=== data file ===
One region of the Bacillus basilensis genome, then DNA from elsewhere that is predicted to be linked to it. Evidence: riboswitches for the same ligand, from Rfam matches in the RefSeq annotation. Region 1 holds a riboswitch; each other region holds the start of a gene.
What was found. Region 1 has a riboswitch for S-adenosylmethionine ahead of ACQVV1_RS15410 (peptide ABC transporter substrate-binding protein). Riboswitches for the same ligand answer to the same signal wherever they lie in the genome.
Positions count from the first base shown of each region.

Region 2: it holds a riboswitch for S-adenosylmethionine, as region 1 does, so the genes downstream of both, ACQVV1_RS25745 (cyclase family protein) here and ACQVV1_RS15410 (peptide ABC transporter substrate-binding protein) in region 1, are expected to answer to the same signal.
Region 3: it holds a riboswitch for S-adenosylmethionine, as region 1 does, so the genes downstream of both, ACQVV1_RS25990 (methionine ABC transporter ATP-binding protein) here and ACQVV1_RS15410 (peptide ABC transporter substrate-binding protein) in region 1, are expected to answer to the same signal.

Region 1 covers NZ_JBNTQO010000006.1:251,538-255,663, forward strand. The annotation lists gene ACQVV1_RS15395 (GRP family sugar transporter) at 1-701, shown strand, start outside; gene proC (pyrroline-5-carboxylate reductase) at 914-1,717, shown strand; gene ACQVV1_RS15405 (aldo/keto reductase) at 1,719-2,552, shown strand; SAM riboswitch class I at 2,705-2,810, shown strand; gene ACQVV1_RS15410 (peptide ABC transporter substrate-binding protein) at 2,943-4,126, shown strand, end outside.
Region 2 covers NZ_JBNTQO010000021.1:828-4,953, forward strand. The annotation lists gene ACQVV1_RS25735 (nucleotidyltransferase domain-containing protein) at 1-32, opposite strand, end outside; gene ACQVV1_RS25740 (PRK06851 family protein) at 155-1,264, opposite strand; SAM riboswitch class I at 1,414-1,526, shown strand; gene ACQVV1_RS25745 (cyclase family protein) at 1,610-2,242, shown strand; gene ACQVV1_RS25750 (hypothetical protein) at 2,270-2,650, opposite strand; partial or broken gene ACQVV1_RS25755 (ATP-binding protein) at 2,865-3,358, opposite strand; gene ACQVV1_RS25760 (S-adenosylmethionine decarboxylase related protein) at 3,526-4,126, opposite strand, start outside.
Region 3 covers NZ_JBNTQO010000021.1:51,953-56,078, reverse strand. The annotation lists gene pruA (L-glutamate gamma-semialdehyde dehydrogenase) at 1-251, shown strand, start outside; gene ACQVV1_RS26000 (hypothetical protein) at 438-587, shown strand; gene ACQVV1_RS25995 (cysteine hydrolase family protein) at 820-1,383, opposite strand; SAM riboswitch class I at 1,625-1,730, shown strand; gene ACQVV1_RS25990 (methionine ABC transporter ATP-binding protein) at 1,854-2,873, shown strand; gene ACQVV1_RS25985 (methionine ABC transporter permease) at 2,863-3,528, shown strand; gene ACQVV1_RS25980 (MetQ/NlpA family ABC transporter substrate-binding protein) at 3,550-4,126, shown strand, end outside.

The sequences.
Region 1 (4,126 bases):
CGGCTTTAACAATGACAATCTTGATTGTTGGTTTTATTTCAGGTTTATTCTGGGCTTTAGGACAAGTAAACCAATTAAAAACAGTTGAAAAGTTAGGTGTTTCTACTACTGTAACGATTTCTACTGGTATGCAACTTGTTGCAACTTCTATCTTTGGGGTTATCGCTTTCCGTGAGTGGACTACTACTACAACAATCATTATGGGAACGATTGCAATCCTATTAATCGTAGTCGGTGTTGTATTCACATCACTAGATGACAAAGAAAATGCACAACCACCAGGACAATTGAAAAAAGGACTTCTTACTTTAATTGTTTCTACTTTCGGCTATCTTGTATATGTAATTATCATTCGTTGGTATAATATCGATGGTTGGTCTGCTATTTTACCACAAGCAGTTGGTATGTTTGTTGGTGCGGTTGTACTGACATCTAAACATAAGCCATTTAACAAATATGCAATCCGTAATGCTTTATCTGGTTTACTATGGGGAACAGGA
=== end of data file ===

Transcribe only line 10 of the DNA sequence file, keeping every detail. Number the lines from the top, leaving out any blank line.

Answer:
Region 1 (4,126 bases):